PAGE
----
Rhythms of a Sacramental Imagination

by Elizabeth Biedrzycki on November 4, 2015 in Uncategorized

When I was a young girl, I took piano lessons. My least favorite part about class was when my instructor, Ms. Escobedo, took out the metronome. I despised not being able to play the song as fast, or as slow as I wanted. To me, as an eight-year-old, I was a better pianist if I could play a piece of music equally as well at a rapid tempo as I could a slow one. However, Ms. Escobedo and the metronome thought otherwise.

Through years of practice, I began to appreciate the guidance of both. In fact, I became so enthralled with rhythm that I began trying to hear it everywhere. I would close my eyes in my backyard and listen for a rhythmic melody being played by wind rustling grass, planes flying overhead and even in the noise of cicadas. Or I would close my eyes in a bustling airport and try to find rhythm through the "noise" hundreds of people were making trying to get to their gates. I thought, surely God was orchestrating something great with all of these sounds! Ever since, finding a sort of "spiritual rhythm" became a metaphor for me to find hope and meaning throughout life. In life's most chaotic moments, I would try and convince myself that somehow it was part of God crafting a masterpiece of a song. And the Spirit is acting as the world's metronome.

This metaphor better defined and more broadly articulated is what people call "sacramental imagination." As Karlie Allaway describes it in "The Pioneer Gift": "[Sacramental imagination] sees the whole world as a potential means for grace, a means for knowing and loving God more fully and growing into who God has made us to be." So putting sacramental imagination into practice means looking for God in the unexpected things and moments. St. Augustine described a sacrament as "an outward and visible sign of an inward and invisible grace." So, for example, a vacant lot is no longer an eyesore; it is a resource to do God's work. A coffee shop is no longer merely your favorite place to buy a cup of joe; it can be a beacon of hope to a community. A Monday is no longer a dreaded day of the week; it is another opportunity to expand the kingdom. "A sacramental worldview does something profound to your imagination. When you can see how beautiful everything is meant to be, or rather actually is, this makes you look differently" (Allaway, "The Pioneer Gift").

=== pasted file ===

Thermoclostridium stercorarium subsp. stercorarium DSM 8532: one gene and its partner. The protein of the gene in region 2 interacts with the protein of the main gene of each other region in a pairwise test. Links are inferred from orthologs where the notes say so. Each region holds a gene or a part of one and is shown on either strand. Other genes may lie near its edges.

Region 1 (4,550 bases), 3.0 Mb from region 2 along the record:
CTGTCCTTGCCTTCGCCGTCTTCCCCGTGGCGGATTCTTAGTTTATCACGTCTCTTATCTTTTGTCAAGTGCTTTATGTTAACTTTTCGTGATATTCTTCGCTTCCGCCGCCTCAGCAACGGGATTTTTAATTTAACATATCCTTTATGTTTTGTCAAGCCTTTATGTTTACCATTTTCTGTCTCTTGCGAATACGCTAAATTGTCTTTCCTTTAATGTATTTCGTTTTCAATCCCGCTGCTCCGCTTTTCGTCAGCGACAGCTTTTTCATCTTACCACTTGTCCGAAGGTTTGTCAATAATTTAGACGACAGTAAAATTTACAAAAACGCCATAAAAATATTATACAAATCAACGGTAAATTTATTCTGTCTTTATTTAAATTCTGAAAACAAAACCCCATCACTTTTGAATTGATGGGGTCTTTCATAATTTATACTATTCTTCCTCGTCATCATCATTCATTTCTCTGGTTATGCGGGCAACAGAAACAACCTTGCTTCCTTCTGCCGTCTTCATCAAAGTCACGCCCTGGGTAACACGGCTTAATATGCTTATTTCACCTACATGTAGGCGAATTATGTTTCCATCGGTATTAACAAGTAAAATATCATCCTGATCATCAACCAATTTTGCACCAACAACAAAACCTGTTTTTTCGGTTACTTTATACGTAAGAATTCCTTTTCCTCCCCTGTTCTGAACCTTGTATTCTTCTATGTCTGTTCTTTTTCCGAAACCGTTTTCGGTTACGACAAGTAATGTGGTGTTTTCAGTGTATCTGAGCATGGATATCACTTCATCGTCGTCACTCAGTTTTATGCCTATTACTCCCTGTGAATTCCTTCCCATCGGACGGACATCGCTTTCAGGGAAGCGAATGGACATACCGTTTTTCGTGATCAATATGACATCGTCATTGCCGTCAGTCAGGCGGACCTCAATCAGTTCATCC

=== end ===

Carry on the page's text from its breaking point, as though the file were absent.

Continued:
Like looking through a kaleidoscope, having a sacramental imagination enables us to see new shapes and colors of the Kingdom in the everyday, mundane things in life. It gives a different perspective to established things, new use for old things and new purpose to painful things. Sacramental imagination also gives a righteous weightiness to every part of the day. With this imaginative perspective, Kingdom-involvement penetrates everything and everyone; therefore, every decision, big or small, is an opportunity to display God's glory. Walter Brueggeman talks briefly about sacramental imagination in his book "Conversations among Exiles:" "Before us is the choice between succumbing to a fearful self-preoccupation that shrivels the spirit or heeding God's call to re-enter the pain of the world and the possibility of renewal and salvation." Using our sacramental imagination is a daily, moment-to-moment choice of living and breathing deeper into the eternal reality of the Gospel.

God has written and conducts a beautiful piece of music. The Son made our participation possible, and we are invited to harmoniously play our part. Through the metronome of the Spirit, this piece of music steadily and consistently goes on, and on, and on, into eternity. Take time and close your eyes today and listen to the Spirit's underlying beat. Expand your sacramental imagination by listening for rhythm even in the most discordant or atonal places in life. He is there. And it is all part of the same sheet of music.

Elizabeth Biedrzycki is serving in a newly created position as the South Texas Regional Coordinator. Through this position, she is networking with our institutions in the area and helping explore new avenues of ministry and impact for Texas Baptists. To learn more about her work, contact her at .

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